THEN, we get some people in. First is a couple: man and woman in their twenties who order some coffees and sandwiches, then go sit and eat. Keep these people in mind for later.
While they’re eating, the devil himself evicts his worst tenants, and they enter the shop. It’s a family: mom, dad, two boys under ten. The family orders a black coffee for mom and three Americanos for the father and the boys. Now, I don’t drink coffee, so I’m already quietly thinking it’s super weird that these actual children are down for Americanos, much less coffee of any kind. The family also orders some food and goes to wait at a table.
My friend starts their coffees and I’m sent over with the complimentary glasses of water. When I’m about five feet from their table, dad stands up and throws out his hands like he’s Gandalf and I’m the Balrog, then he says, “Don’t you bring any of that pussy water over here. My boys don’t drink that shit—they only drink coffee.” I nod and politely say, “Excuse me,” then I go back to the kitchen and silently mouth “What the fuck?!” at the cook for like a solid minute because WHATTHEFUCKEVENWASTHAT? None of us have medical training, but we’re pretty sure you can’t live on Americanos alone. The family ultimately gets their coffees and food from my friend (who has the poker face of an Easter Island Head) and things quiet down for a while.
So that couple I mentioned earlier are getting some pastries to go when the dad and one boy walk up behind them. For a minute, my friend is handling the couple’s order, and the father and son seem perfectly content. As soon as the couple step to the side, dad takes the coffee his son had been holding, thrusts his arm across the counter and pours it out.
As a seasoned veteran, my friend leaps out of the way with the grace of a gazelle, but as a dumb newbie, I just stand there agog tempting the forces of evil. Dad looks at me and starts in on this tirade about how the coffee was SHIT and full of WATER and he needs a strong drink for his son to be a strong man and not turn into a “limp-wristed faggot.” Mom then steps in to tell my friend she was probably illiterate and a “fat illegal Mexican communist lesbian” (THOSE ACTUAL WORDS IN THAT ACTUAL ORDER IS WHAT SHE SAID IT IS SEARED INTO MY MIND BECAUSE WHAT).
My friend and I are now both offended (she as a second generation Mexican-American and I as a first generation Fat-Lesbian). We don’t get the chance to vent our rage, though, because all of a sudden, the girl from the couple leans in and very quietly says, “Hey, could you shut the fuck up?” And they do—we all shut the fuck up out of shock, in fact. Then the Mom tries to start, “Excuse me, did you just tell me—”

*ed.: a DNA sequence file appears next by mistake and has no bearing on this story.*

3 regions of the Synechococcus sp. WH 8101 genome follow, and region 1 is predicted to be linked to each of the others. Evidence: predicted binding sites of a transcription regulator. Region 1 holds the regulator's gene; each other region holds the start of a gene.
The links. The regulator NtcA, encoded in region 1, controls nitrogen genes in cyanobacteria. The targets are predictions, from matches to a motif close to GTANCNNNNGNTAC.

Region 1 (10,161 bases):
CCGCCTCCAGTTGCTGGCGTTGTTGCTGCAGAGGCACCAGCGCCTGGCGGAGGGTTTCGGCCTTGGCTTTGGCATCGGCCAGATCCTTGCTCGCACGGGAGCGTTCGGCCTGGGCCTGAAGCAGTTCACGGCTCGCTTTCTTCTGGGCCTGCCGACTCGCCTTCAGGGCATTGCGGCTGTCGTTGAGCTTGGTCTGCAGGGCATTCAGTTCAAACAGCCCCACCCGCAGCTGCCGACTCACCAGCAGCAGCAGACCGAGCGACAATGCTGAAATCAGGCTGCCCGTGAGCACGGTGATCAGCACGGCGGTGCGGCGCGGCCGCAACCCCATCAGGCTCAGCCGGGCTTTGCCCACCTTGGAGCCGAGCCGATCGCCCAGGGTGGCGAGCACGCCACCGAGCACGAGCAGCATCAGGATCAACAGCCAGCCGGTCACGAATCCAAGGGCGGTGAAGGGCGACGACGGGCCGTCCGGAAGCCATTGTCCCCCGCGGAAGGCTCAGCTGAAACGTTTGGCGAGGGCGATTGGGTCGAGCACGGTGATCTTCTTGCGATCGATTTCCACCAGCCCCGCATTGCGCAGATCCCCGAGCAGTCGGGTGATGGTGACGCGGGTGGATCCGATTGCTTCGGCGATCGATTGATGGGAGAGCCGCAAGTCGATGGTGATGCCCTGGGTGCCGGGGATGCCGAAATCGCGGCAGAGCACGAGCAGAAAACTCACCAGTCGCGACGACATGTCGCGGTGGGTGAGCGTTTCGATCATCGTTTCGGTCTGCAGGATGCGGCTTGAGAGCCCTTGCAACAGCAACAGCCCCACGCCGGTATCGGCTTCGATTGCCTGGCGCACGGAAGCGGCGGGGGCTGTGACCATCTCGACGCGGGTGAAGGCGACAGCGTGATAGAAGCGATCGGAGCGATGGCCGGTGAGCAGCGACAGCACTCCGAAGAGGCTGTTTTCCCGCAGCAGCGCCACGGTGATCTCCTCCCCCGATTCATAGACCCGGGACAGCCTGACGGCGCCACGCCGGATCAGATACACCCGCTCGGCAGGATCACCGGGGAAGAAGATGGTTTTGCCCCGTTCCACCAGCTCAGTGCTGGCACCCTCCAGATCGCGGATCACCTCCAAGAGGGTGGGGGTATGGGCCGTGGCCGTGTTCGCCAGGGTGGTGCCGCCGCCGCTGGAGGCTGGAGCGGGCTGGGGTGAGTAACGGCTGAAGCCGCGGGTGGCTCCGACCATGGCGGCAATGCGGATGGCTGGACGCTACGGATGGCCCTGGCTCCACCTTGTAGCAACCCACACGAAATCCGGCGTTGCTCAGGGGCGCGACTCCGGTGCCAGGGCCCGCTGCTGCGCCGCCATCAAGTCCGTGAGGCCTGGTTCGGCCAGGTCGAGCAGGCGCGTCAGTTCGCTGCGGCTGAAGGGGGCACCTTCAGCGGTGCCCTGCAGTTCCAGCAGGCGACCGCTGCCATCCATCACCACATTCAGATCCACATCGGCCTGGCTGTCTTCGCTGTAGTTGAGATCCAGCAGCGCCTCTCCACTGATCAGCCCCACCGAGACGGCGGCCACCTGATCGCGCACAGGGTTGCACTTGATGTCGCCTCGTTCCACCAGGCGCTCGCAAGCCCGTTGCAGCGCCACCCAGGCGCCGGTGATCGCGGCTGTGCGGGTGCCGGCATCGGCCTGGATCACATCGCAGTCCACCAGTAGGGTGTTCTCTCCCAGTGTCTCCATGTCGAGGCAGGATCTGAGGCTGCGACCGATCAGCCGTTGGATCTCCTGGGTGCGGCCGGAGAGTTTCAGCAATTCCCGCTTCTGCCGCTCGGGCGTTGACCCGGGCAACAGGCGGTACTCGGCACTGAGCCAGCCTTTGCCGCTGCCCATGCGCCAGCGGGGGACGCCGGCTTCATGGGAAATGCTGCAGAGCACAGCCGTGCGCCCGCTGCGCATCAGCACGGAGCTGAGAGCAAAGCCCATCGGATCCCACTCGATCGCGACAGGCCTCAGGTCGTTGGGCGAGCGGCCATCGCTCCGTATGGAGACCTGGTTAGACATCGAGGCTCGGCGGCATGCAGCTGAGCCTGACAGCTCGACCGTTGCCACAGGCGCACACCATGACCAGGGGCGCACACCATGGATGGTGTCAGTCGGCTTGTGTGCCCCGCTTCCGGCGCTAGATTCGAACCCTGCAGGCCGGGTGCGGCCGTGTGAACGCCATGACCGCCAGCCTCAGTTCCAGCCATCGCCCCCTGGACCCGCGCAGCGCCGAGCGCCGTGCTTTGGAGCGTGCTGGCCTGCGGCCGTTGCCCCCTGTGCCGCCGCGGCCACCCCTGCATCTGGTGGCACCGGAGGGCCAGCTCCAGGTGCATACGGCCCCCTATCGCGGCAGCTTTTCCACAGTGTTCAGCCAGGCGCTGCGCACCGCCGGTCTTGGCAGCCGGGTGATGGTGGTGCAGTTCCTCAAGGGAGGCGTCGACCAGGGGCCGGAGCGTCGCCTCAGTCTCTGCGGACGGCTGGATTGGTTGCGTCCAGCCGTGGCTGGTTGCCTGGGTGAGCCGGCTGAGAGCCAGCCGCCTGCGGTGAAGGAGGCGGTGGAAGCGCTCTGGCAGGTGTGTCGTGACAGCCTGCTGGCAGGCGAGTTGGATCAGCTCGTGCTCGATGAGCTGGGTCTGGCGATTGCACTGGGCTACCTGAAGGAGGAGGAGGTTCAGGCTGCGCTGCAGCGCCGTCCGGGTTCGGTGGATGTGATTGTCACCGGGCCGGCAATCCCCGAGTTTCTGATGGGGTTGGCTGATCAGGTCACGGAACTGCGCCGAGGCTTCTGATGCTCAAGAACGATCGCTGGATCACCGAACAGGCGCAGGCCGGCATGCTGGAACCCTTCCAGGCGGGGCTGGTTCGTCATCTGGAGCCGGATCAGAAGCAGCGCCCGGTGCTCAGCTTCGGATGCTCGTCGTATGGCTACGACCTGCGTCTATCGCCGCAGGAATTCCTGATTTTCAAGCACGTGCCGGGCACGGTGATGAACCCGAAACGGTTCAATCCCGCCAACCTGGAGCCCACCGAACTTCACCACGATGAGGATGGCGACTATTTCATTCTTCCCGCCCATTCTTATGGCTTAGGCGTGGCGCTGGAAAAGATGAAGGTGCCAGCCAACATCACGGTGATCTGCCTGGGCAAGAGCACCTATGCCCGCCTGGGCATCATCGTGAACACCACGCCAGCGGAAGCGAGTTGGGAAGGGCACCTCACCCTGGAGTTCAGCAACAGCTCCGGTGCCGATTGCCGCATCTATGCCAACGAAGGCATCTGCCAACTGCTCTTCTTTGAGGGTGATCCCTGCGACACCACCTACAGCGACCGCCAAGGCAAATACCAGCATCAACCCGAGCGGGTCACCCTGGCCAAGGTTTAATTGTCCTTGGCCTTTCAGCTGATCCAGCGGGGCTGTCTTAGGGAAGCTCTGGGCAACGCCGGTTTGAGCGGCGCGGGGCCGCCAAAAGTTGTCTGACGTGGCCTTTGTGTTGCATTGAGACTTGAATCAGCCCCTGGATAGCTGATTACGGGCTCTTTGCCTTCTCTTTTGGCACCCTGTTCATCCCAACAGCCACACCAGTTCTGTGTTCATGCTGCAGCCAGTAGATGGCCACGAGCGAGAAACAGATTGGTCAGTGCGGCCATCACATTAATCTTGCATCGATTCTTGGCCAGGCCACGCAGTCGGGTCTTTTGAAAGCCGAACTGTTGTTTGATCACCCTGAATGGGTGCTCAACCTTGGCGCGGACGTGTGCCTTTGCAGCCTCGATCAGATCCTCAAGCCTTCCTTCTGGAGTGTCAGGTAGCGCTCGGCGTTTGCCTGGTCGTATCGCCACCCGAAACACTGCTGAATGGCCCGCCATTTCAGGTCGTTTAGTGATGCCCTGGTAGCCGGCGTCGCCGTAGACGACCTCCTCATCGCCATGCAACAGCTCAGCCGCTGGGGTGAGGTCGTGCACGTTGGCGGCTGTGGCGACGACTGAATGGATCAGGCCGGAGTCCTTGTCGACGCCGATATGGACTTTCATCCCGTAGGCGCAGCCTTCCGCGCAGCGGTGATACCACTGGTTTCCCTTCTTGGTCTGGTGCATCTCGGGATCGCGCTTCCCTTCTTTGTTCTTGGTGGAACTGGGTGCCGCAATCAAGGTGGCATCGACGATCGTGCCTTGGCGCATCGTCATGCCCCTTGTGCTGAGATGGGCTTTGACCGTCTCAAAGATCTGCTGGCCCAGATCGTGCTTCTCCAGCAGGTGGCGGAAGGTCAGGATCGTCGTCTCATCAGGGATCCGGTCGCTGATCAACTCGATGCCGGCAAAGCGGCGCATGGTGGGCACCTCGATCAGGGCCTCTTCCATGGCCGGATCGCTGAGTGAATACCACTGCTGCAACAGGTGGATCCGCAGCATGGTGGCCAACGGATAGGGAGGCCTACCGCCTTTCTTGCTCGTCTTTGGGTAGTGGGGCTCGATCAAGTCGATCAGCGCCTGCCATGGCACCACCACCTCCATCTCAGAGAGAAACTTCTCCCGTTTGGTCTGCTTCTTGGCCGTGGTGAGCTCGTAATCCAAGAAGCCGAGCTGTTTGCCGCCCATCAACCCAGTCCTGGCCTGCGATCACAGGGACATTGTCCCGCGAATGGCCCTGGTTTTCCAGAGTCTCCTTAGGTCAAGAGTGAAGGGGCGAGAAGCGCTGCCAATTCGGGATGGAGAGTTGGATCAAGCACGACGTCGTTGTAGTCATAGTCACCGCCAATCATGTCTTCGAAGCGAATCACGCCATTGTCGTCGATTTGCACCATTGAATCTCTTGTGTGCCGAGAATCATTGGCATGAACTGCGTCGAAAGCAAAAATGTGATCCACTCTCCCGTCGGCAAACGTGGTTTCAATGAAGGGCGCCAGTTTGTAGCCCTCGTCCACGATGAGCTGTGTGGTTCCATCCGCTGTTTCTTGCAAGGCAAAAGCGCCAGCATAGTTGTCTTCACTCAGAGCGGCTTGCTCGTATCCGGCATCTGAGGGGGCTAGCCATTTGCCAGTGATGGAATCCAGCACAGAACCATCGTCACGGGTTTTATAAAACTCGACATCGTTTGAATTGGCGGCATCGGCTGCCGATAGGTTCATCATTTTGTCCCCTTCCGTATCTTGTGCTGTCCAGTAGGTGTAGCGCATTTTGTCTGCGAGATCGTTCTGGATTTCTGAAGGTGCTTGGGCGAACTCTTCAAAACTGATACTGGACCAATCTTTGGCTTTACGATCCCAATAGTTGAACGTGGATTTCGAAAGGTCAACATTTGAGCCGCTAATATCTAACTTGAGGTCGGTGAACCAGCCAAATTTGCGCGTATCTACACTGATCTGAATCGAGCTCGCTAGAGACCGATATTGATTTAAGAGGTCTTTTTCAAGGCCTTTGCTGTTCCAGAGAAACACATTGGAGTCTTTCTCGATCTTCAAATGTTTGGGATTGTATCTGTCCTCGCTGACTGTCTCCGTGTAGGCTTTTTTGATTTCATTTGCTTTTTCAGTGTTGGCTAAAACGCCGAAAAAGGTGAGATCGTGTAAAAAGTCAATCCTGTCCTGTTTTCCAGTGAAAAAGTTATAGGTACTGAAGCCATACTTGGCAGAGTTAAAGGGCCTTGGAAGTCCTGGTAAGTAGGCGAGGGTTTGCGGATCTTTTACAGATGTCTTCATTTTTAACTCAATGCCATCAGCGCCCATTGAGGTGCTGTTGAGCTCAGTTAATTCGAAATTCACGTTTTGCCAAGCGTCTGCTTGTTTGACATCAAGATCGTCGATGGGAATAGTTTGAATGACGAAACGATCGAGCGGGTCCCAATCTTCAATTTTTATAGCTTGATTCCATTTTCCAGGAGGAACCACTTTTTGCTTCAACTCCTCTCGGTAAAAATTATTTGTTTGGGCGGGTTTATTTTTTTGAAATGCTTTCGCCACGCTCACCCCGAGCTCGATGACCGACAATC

“To shut the fuck up,” the woman says with a very earnest expression. “Yeah, you should also leave. Your family is super rude and you should go.”
While the family stands there allowing flies to pass in and out of their gaping maws, the couple waltz out like they just arrived in America after fleeing from great Fucks Famine of 2015. But the bell over the door rings and it’s like the bell at a wrestling match. Mom and dad’s faces both go bright red and they go barreling towards the door with the kids in tow. Having little sense of self preservation, I run out after them. My friend has no choice but to run after me, and the cook loves drama (Editor’s Note: You could’ve just stopped at “he’s a cook.”), so he comes too.
In the parking lot, the couple turn around to face the approaching family. “You can’t talk to us like that,” dad says. The woman stares at him with completely dead eyes and says, “You just gonna talk about it?”
For about half a second, I’m terrified a fight is about to break out…then the guy in the couple pipes up and says, “Talk about it.” Then he keeps repeating, “Talk about it, talk about it, talk about it, ooh ooh baby!” And he lifts his hands and starts dancing backwards across the parking lot while singing “Funky Town.” The girl is just staring down the dad like a cowboy with nothing to live for, and the guy is dancing his heart out (he was actually really compelling to watch, considering he drew my eyes away from the confrontation). Finally, the guy has danced over to his truck, which he hops into, then tears around in with wheels squealing. He comes to a skidding stop perfectly behind the girl so she can reach back and, without breaking eye contact with dad, open the door and hop in.